Yahoo (NASDAQ:YHOO) is reportedly planning to team up with Yelp (NYSE:YELP) to improve its local search results, according to sources who attended a meeting with Yahoo CEO Marissa Mayer on Friday, the Wall Street Journal reports. The collaboration will involve Yahoo using Yelp’s user reviews and local business data in its search results, a feature that the Journal’s sources said will be unveiled in the coming weeks.
Mayer has taken on the task of turning the once-dominant Yahoo around after the company failed to transition to mobile quickly enough. Mayer’s efforts seem to be moving the company in the right direction. Her renewed focus on mobile and bevy of acquisitions have helped Yahoo stock rise more than 78 percent in the course of the past year.
Recent data from Comscore found that Yahoo was the top desktop Web property of the last month of 2013, beating out rivals Google (NASDAQ:GOOG) and Facebook (NASDAQ:FB). Of the 224 million people who accessed the Internet in the U.S. in December, 87.1 percent of them viewed Yahoo at least once. December wasn’t the first time in 2013 that Yahoo topped that list.
In August, Yahoo beat out Google for the top spot in Web traffic for the first time since May 2011. In October, Yahoo did it again, managing to keep the top spot in desktop traffic away from its biggest rival and Mayer’s former employer. All the evidence seems to suggest that Yahoo’s return isn’t just a fad.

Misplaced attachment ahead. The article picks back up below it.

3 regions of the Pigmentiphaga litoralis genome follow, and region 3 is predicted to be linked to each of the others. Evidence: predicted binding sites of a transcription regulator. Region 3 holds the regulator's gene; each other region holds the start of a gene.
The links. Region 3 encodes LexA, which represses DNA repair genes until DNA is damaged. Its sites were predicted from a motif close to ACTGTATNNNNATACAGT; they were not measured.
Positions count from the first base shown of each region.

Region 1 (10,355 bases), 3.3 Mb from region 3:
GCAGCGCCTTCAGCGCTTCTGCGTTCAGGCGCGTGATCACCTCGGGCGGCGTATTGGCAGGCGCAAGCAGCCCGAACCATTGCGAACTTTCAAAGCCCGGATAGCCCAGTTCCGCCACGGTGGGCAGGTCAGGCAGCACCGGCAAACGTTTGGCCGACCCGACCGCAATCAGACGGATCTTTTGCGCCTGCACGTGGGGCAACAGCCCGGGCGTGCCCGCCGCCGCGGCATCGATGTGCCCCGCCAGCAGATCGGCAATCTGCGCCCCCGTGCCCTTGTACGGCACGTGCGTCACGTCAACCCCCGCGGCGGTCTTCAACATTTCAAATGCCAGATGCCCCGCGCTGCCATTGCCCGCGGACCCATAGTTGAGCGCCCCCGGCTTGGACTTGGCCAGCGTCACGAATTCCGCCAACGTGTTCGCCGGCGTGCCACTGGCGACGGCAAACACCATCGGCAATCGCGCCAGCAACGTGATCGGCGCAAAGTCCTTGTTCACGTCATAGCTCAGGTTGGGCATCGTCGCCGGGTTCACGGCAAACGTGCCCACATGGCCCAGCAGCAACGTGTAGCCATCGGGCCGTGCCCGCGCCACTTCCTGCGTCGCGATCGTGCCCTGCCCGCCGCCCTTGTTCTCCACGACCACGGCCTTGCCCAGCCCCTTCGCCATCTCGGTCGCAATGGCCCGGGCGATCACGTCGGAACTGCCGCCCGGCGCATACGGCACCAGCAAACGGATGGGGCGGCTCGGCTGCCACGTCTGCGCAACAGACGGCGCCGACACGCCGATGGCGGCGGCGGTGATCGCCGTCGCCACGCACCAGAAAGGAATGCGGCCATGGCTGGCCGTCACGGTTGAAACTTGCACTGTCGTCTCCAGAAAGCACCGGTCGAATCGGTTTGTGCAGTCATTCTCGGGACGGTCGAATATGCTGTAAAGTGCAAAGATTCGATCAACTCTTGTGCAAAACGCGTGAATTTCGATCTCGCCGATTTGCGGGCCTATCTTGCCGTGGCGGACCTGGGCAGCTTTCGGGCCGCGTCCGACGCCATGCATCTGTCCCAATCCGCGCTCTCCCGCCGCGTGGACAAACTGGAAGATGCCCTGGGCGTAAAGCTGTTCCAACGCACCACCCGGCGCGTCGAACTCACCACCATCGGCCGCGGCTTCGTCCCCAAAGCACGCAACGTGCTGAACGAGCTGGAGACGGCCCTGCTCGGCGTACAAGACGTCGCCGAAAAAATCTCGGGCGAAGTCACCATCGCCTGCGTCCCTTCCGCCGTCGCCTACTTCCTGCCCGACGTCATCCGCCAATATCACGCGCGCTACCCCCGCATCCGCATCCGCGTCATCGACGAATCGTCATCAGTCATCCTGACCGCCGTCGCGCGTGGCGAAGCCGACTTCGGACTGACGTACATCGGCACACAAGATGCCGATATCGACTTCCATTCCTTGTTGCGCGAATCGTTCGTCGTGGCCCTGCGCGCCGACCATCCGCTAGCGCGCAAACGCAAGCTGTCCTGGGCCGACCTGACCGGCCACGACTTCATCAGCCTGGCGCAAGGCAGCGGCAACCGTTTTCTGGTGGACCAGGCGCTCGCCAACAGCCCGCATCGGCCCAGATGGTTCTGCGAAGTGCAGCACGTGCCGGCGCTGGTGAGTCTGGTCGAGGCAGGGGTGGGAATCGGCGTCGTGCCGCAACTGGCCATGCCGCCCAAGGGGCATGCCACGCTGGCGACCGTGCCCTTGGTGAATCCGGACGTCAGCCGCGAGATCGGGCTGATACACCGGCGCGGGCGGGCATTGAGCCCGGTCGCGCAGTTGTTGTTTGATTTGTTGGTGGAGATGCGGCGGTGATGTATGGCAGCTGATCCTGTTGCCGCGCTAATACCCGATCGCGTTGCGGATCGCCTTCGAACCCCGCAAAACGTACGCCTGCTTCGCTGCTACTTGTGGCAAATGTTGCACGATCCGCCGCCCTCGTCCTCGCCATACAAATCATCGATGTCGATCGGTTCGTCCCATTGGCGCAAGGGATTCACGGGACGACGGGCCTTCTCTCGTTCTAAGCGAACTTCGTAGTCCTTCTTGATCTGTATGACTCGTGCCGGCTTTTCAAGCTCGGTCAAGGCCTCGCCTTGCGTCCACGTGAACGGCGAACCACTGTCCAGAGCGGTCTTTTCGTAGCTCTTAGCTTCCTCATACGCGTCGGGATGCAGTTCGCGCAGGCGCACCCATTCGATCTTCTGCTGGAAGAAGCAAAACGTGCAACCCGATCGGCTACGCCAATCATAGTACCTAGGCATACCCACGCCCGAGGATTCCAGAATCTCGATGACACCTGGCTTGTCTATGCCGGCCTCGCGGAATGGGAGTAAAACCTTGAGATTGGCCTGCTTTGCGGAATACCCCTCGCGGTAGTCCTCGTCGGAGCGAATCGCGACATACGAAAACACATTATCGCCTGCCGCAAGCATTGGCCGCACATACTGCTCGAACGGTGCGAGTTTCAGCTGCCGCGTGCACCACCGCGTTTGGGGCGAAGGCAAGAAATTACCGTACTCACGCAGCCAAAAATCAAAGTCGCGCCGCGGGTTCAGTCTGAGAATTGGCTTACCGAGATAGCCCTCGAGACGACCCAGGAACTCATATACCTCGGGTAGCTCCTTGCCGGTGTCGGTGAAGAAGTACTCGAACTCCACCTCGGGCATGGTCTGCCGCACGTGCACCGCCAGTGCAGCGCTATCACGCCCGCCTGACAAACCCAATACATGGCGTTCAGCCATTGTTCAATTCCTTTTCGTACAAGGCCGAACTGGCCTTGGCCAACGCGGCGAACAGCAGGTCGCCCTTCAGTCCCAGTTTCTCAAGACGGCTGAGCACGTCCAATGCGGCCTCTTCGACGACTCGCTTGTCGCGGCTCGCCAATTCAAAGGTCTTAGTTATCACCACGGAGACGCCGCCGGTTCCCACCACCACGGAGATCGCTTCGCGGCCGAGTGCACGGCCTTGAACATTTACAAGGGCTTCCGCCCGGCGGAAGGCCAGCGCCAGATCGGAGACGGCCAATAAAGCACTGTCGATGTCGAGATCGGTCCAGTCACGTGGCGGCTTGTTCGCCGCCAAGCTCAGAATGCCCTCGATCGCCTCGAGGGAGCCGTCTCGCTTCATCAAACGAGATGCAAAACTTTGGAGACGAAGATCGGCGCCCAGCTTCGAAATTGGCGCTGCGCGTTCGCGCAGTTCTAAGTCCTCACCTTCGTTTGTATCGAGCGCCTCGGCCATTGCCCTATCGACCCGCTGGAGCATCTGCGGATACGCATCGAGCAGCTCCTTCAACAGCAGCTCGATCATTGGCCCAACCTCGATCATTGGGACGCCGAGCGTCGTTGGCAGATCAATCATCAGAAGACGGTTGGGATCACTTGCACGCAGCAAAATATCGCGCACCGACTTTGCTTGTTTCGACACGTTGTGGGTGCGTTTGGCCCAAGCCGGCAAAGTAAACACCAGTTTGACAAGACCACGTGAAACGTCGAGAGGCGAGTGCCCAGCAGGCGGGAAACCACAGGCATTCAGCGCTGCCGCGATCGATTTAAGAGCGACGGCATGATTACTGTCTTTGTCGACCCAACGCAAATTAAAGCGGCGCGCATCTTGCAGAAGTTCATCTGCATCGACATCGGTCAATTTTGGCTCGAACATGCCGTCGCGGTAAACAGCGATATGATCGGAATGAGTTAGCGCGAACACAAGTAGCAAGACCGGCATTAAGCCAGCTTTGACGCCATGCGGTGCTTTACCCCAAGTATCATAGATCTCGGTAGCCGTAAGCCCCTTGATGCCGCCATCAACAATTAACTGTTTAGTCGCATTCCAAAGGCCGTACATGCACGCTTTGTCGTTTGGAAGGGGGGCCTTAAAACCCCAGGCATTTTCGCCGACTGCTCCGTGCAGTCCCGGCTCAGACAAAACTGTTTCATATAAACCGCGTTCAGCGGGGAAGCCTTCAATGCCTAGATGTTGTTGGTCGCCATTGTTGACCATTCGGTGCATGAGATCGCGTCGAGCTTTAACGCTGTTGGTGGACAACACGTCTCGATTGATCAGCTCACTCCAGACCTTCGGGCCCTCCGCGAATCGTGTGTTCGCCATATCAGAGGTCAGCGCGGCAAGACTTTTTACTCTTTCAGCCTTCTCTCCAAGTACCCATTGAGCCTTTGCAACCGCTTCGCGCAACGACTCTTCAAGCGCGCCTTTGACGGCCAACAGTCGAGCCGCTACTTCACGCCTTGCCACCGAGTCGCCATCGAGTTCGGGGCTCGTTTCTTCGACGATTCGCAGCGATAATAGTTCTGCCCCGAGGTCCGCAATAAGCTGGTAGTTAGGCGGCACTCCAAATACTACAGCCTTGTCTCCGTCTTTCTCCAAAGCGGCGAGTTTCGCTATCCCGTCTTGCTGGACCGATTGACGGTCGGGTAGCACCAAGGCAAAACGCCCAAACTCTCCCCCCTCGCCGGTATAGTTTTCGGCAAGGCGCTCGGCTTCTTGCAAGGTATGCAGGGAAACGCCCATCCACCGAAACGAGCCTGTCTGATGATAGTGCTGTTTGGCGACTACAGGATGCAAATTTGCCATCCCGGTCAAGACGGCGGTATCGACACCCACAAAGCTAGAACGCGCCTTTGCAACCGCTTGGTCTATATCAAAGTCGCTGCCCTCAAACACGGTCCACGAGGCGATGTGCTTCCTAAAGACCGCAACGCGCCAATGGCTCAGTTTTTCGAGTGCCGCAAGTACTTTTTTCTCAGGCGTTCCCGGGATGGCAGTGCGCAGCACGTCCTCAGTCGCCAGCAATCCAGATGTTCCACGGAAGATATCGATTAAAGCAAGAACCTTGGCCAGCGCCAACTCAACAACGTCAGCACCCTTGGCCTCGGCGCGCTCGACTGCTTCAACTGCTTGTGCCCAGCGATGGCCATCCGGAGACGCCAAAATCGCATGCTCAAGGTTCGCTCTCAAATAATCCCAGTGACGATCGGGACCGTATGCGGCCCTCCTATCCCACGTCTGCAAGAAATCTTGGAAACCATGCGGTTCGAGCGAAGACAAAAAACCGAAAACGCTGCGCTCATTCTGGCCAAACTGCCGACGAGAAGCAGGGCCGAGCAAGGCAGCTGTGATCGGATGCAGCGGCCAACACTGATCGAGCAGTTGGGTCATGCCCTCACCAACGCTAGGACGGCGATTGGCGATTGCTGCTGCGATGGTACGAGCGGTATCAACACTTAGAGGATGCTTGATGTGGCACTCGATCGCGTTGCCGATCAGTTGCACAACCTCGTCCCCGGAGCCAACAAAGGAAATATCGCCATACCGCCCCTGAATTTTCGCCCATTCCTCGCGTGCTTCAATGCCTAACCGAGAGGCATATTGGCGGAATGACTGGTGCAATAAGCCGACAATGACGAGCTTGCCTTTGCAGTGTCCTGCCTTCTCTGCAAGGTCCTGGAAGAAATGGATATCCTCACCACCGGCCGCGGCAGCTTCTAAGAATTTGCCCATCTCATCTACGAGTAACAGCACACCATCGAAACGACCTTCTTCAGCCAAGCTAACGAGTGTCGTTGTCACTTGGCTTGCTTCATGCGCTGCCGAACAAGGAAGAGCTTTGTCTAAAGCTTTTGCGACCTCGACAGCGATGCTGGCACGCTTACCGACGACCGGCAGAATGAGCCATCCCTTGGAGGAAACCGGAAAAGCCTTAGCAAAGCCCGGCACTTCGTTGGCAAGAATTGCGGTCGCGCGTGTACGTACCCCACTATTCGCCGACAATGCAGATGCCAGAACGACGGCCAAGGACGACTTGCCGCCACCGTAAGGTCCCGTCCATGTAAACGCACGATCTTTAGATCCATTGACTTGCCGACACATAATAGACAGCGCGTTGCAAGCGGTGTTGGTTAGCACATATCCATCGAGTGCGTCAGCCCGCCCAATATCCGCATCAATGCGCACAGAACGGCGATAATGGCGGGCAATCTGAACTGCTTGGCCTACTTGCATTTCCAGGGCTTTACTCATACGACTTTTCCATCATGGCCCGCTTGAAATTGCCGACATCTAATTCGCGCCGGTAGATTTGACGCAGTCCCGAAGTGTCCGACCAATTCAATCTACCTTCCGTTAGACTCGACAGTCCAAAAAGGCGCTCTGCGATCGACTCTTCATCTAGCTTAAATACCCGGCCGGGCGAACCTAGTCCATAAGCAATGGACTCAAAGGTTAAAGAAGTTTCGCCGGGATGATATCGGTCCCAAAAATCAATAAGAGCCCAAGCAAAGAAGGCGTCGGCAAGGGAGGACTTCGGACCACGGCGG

The deal with Yelp could be a key aspect of helping Yahoo differentiate itself from Microsoft’s (NASDAQ:MSFT) Bing and Google. Consumers increasingly use search on mobile devices to find out about local businesses and plan activities. The platform with the best local search results will have a powerful tool to encourage people to try it and keep users engaged.
Yahoo currently has a search deal with Microsoft that Yahoo execs have found to be a disappointment, according to the Wall Street Journal. The contract involves Microsoft getting 12 percent of Yahoo’s ad-based search revenue, and Yahoo won’t have a chance to get out of the deal until 2015.
As for Yelp, the local business review site has had difficulty generating revenue, but analysts are optimistic about its future. The company also issued strong guidance for the final quarter of the year in October. Advertisers across a variety of industries have shown interest in purchasing promotions on Yelp as a way to connect with a local audience, and several analysts have raised their price targets on the stock due to the revenue potential from those local advertisements.
Yahoo needs to beef up on ad revenue, as the company’s fourth-quarter results showed that the period’s display revenue fell 6 percent on the year to $553 million, while full-year display revenue fell 9 percent to $1.95 billion. The number of ads sold increased about 3 percent on the year in the fourth-quarter, and the price per ad decreased about 7 percent.
More from Wall St. Cheat Sheet:
- Yelp Hits Record on Local Ad Success
- Yahoo Continues Domination of Desktop Web Traffic
- Yahoo Stumbles Over Display Revenue and Outlook
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